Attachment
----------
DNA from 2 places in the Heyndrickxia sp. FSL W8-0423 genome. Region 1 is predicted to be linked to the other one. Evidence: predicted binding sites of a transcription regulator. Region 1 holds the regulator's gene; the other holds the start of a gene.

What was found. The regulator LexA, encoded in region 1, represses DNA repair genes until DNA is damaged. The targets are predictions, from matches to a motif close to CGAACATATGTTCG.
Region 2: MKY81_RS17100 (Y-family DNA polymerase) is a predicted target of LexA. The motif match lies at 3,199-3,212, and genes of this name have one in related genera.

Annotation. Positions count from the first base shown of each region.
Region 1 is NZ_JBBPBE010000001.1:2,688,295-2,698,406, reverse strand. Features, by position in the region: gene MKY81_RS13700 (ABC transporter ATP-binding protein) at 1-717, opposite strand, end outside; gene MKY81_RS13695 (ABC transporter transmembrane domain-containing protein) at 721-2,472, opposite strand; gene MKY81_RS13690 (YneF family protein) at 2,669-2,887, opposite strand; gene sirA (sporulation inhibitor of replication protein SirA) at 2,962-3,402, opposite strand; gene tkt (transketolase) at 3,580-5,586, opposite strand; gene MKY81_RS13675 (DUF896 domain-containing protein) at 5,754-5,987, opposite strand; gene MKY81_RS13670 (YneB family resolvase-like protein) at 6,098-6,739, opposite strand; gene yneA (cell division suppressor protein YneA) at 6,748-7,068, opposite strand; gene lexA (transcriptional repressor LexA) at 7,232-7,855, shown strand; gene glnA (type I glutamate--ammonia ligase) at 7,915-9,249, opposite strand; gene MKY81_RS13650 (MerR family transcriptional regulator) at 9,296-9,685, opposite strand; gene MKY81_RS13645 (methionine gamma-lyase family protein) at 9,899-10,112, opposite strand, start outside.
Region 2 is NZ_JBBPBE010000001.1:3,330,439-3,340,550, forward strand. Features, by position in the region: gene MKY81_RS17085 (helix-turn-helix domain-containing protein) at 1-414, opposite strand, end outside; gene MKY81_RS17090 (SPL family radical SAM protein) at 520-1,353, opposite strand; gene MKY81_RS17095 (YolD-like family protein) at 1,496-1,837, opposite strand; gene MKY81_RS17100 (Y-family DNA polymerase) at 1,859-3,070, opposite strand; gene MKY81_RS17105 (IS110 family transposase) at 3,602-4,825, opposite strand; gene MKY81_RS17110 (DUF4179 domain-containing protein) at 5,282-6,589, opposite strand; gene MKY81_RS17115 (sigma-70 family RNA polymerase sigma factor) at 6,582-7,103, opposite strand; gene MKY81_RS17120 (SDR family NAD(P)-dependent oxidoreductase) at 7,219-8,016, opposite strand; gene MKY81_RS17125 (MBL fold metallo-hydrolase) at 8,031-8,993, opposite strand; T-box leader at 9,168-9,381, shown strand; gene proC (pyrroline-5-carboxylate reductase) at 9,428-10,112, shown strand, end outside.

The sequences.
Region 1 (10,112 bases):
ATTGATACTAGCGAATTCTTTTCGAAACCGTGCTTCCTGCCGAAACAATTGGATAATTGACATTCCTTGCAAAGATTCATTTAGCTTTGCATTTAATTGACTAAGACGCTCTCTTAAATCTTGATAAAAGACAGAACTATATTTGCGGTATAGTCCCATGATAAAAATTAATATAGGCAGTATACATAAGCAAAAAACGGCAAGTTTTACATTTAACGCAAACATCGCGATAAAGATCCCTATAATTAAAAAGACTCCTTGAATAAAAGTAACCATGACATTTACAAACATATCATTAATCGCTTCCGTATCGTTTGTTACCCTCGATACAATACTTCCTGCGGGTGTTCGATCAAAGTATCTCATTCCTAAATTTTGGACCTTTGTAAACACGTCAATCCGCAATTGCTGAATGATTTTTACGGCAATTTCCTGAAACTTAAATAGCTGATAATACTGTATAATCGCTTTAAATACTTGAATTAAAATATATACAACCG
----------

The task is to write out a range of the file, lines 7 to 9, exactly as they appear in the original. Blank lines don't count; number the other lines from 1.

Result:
The sequences.
Region 1 (10,112 bases):
ATTGATACTAGCGAATTCTTTTCGAAACCGTGCTTCCTGCCGAAACAATTGGATAATTGACATTCCTTGCAAAGATTCATTTAGCTTTGCATTTAATTGACTAAGACGCTCTCTTAAATCTTGATAAAAGACAGAACTATATTTGCGGTATAGTCCCATGATAAAAATTAATATAGGCAGTATACATAAGCAAAAAACGGCAAGTTTTACATTTAACGCAAACATCGCGATAAAGATCCCTATAATTAAAAAGACTCCTTGAATAAAAGTAACCATGACATTTACAAACATATCATTAATCGCTTCCGTATCGTTTGTTACCCTCGATACAATACTTCCTGCGGGTGTTCGATCAAAGTATCTCATTCCTAAATTTTGGACCTTTGTAAACACGTCAATCCGCAATTGCTGAATGATTTTTACGGCAATTTCCTGAAACTTAAATAGCTGATAATACTGTATAATCGCTTTAAATACTTGAATTAAAATATATACAACCG